Digitalis purpurea


Foxglove (Digitalis purpurea) is a plant native to Europe, particularly in the British Isles and western parts of France. It is a biennial or short-lived perennial plant that can grow up to 1.5-2.5 meters in height. The plant has long, pointed leaves that are arranged in a rosette at the base of the stem. The stem is tall and sturdy, and bears long spikes of bell-shaped flowers in shades of pink, purple, white, or yellow. The plant prefers moist, well-drained soils and partial to full sun exposure.

To cultivate foxglove successfully, gardeners and farmers can sow the seeds in well-prepared soil in early spring. The plant can be grown from seed, but it can take several years for the plant to flower. Alternatively, foxglove can be propagated by dividing the root ball of an established plant in early spring or late fall. Once established, foxglove is relatively low maintenance, but it may require staking to support the tall, heavy stems.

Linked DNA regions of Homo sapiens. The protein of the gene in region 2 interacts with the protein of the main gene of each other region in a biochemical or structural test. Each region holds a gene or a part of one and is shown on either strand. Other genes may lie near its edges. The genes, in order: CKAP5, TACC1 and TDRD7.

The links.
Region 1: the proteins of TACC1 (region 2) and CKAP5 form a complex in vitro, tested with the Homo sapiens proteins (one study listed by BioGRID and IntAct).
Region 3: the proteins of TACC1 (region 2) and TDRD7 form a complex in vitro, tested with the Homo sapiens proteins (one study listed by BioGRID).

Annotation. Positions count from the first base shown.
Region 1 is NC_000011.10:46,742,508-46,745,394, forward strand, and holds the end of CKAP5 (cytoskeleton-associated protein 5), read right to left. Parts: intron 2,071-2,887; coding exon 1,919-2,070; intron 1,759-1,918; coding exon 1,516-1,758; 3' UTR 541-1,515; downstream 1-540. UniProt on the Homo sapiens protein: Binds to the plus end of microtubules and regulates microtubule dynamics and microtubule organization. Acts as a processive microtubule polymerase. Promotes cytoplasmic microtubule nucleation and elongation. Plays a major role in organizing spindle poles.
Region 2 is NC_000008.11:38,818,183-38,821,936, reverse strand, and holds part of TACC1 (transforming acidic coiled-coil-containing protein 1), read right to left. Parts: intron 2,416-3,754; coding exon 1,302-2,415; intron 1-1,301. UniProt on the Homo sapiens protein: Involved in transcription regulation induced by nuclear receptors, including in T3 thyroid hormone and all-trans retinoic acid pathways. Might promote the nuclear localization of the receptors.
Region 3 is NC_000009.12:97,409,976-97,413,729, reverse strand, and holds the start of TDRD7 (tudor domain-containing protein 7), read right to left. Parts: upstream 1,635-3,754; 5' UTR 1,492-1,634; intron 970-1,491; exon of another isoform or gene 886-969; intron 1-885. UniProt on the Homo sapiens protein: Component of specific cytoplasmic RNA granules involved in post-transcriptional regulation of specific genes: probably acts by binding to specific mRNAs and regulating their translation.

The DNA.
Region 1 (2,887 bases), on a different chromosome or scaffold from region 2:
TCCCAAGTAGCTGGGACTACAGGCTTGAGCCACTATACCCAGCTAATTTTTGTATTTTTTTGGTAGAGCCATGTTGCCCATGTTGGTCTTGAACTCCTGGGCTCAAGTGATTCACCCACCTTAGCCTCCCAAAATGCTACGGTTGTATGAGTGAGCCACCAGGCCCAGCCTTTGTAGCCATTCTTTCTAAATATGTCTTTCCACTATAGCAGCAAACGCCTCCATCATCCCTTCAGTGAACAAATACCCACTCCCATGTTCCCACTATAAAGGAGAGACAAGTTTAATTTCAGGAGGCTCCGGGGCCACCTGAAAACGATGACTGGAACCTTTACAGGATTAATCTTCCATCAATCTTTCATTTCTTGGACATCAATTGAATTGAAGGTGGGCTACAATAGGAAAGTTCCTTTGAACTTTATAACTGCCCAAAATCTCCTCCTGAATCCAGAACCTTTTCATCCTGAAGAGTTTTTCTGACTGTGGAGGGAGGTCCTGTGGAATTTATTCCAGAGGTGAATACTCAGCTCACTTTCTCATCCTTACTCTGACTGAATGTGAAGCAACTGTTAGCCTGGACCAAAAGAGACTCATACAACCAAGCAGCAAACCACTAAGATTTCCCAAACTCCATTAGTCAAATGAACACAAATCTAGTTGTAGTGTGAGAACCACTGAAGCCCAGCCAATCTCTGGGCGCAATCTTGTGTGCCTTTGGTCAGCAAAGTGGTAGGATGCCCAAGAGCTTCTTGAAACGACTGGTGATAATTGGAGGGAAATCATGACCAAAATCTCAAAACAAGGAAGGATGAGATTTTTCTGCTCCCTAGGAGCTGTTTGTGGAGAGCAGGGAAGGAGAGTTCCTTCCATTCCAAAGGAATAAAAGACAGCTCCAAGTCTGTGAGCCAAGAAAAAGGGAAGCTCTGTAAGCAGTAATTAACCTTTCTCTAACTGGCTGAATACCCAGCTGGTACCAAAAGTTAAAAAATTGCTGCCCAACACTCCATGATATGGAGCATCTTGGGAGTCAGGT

Foxglove is not winter hardy and may die off in colder climates. In these areas, gardeners can dig up the root ball and store it in a cool, dry place over the winter, then replant it in the spring. In areas with mild winters, foxglove may be able to survive outdoors if protected with a layer of mulch.

Foxglove is not edible, and can be toxic if ingested in large amounts. The plant contains digitalis, a substance that is used in medicine to treat heart conditions, but it can be dangerous if taken in large doses.

Foxglove is valued for its attractive flowers and its usefulness in medicine. The plant can also provide food and shelter for pollinators, such as bees and butterflies. Some gardeners and farmers may also use foxglove as a border plant or for erosion control on slopes.


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